Glades, Hendry, Martin, Okeechobee, and Palm Beach counties
470,000 acres (90,209 hectares), including >28,250 acres (>11,432 hectares) of marshland

In south-central Florida, bordered by Glades County to the west, Okeechobee County to the north, Martin County to the northeast, Palm Beach County to the southeast and south, and Hendry County to the southwest. The Everglades Agricultural Area occupies a huge area between the lake?s southeastern boundary and the northern Everglades. Contiguous with the Kissimmee Lake and River IBA to the north and the Fisheating Creek Watershed IBA to the west, and near the Loxahatchee River and Slough IBA to the east.

At over 730 square miles (1880 square km), Lake Okeechobee is the second-largest freshwater lake entirely within the Lower 48 states (second only to Lake Michigan). Formed about 6000 years ago, it is quite shallow, with its deepest portions only 20 feet (6 m) deep. Much of the southern and western portions are composed of extensive marshes. Hurricanes in the 1920s swept over the lake, causing it to overflow its banks, which killed over 2000 people at Belle Glade, Okeechobee, and Moore Haven. To prevent this human tragedy from recurring, an earthen dike (the Herbert Hoover Dike) 35 feet (10.5 m) tall and 140 miles (224 km) long was built from the 1930s to the 1960s, nearly encircling the lake. This dike separated the lake from the Everglades, into which it previously drained, lowered water levels in the lake, and reduced its size Extensive marshes remain inside the dike, along the lake's western half and to a lesser degree in the south and southeast. There is even a development ? a campground a marina complex ? built on uplands inside the dike. For several decades, water levels in Lake Okeechobee have been manipulated for human uses and the lake now serves primarily as an artificial reservoir. Unnatural water levels, and unseasonable releases of wat

Ornithological Summary

Significant populations of Endangered, Threatened, FCREPA, and IBA species; significant numbers of aquatic birds, wading birds, and shorebirds; significant natural habitats; and long-term research.

Lake Okeechobee is (or was) one of the two most critical sites in Florida for Snail Kites in Florida, and when water levels are favorable, is used abundantly by wading birds, waterfowl, and shorebirds. In 1991, three Brown Pelican nests were discovered on a ?spoil? island in the southern portion of the lake, and at least 14 nests was observed the following year. These nests represent the first known inland breeding records in Florida +(Smith and Goguen 1993). Diversity is at least 109 native species.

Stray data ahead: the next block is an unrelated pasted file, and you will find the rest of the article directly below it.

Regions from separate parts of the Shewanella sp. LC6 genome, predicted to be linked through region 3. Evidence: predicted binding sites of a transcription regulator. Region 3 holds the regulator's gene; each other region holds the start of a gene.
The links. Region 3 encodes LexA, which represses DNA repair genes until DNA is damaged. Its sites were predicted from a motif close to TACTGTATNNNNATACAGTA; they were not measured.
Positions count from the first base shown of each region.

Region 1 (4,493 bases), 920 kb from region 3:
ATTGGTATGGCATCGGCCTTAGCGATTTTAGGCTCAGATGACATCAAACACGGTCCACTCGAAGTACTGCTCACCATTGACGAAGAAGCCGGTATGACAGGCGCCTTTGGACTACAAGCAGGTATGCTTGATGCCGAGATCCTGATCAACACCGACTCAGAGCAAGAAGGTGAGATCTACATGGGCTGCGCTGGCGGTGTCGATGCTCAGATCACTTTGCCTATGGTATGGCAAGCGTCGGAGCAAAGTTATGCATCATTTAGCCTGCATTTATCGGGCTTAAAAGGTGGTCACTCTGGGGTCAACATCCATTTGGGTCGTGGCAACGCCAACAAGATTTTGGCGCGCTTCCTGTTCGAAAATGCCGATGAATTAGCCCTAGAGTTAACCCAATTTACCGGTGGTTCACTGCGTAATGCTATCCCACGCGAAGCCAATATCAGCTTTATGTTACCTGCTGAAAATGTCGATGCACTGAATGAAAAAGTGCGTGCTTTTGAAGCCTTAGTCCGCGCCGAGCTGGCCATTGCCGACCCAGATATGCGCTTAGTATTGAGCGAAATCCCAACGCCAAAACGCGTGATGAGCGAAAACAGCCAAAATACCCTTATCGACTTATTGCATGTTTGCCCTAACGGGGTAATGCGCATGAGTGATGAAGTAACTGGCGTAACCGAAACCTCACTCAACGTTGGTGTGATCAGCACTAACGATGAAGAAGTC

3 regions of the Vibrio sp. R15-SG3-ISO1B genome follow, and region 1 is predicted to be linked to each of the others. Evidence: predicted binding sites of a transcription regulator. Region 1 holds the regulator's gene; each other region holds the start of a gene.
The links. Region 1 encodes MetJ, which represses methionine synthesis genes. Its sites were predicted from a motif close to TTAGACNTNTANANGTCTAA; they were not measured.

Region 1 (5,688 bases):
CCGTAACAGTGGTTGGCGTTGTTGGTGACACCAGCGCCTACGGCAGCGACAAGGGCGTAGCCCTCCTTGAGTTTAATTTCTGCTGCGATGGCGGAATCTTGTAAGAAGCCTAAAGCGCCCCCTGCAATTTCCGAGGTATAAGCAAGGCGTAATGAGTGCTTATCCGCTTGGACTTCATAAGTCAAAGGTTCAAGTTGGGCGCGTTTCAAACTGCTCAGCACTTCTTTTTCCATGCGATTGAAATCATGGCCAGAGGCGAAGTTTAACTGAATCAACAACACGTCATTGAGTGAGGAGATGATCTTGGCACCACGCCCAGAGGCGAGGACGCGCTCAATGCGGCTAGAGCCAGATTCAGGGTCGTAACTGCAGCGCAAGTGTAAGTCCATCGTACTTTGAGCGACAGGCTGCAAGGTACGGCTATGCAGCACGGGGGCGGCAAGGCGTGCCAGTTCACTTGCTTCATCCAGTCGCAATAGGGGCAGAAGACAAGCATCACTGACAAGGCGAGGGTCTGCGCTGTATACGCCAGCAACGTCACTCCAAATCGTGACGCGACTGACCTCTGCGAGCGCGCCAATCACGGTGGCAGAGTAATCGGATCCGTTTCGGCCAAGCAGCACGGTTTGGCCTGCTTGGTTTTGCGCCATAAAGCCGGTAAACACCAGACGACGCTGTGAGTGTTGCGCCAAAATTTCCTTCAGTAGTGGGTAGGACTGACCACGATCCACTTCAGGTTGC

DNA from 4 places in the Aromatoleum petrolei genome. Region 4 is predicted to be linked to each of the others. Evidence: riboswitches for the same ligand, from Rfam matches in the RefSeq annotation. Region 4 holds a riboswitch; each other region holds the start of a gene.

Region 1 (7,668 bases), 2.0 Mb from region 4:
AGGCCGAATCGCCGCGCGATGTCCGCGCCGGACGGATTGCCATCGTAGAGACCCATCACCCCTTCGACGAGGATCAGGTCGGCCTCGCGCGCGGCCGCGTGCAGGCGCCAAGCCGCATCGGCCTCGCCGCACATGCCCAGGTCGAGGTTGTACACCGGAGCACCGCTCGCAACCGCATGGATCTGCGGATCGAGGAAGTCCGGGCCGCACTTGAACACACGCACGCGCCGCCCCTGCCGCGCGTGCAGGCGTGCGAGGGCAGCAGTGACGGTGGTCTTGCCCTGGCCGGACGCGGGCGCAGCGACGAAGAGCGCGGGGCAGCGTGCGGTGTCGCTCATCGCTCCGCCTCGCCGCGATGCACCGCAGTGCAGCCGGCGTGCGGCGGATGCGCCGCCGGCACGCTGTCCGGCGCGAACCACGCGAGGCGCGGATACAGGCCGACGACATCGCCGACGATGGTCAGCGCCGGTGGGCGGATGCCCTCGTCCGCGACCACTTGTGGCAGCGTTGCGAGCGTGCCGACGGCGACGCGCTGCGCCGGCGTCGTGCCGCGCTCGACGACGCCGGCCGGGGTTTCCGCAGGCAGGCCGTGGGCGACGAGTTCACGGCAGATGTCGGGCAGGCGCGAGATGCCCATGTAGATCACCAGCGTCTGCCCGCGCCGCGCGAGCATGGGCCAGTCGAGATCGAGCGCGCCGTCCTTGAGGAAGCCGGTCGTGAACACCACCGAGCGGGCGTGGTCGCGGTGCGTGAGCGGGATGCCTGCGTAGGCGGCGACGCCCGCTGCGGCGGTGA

Conservation Issues

*exotic plants, *altered hydrology, *runoff, human disturbance

?... Lake Okeechobee is managed under a multiple-use concept that includes competing objectives such as: flood control, water supply, protection against saltwater intrusion for wellfields, production of fish and [other] wildlife resources, recreation, and a water source for the Water Conservation Areas and Everglades National Park? +(David 1994a). See +David (1994b) for a comparison of wading bird use of Lake Okeechobee relative to water levels. ? Lake Okeechobee is used by the South Florida Water Management District primarily as a water storage reservoir. The optimal water depth is between 12?15 feet (3.6?4.5 m) above mean sea level (MSL), a level that was maintained through the 1970s. However, state agencies maintained extremely high water levels (above 15 feet [4.5 m] MSL) during the late 1990s, which drowned out more than 50,000 acres (20,000 hectares) of marshes and willow stands. This action virtually extirpated all wading birds, waterfowl, and Snail Kites +(see Smith et al. 1995). During the drought of 2001, when Snail Kites needed nesting and foraging habitats, the South Florida Water Management District pumped water out of the lake (dropping its level to a record low of 9 feet [2.7 m] MSL) to supply water for the Everglades Agricultural Area. The subsequent pumping of polluted irrigation water back into the lake contributed to its rapid refilling, and prevented drowned plant communities from becoming reestablished. ? Agricultural runoff from farms along the Kissimmee River and the lake's northern shore has resulted in large amounts of phosphorus (around 200 parts per billion) entering the lake, which has caused massive algae blooms, the spread of cattails over preferred vegetation, increased turbidity, changes from a sand-bottom community to a mud-based community, and other damaging impacts. A management plan has recommended a maximum phosphorus level of about 40 parts per billion. ? Invasive e


*lacustrine, *freshwater marsh, cattail marsh, and sawgrass marsh, willow heads, mudflats

Land Use

*conservation, *water supply (up to 700 million gallons per day; 2.6 billion liters/day), *recreation, *fishing, hunting, commercial uses (frogs, alligators, turtles, lotus seeds)

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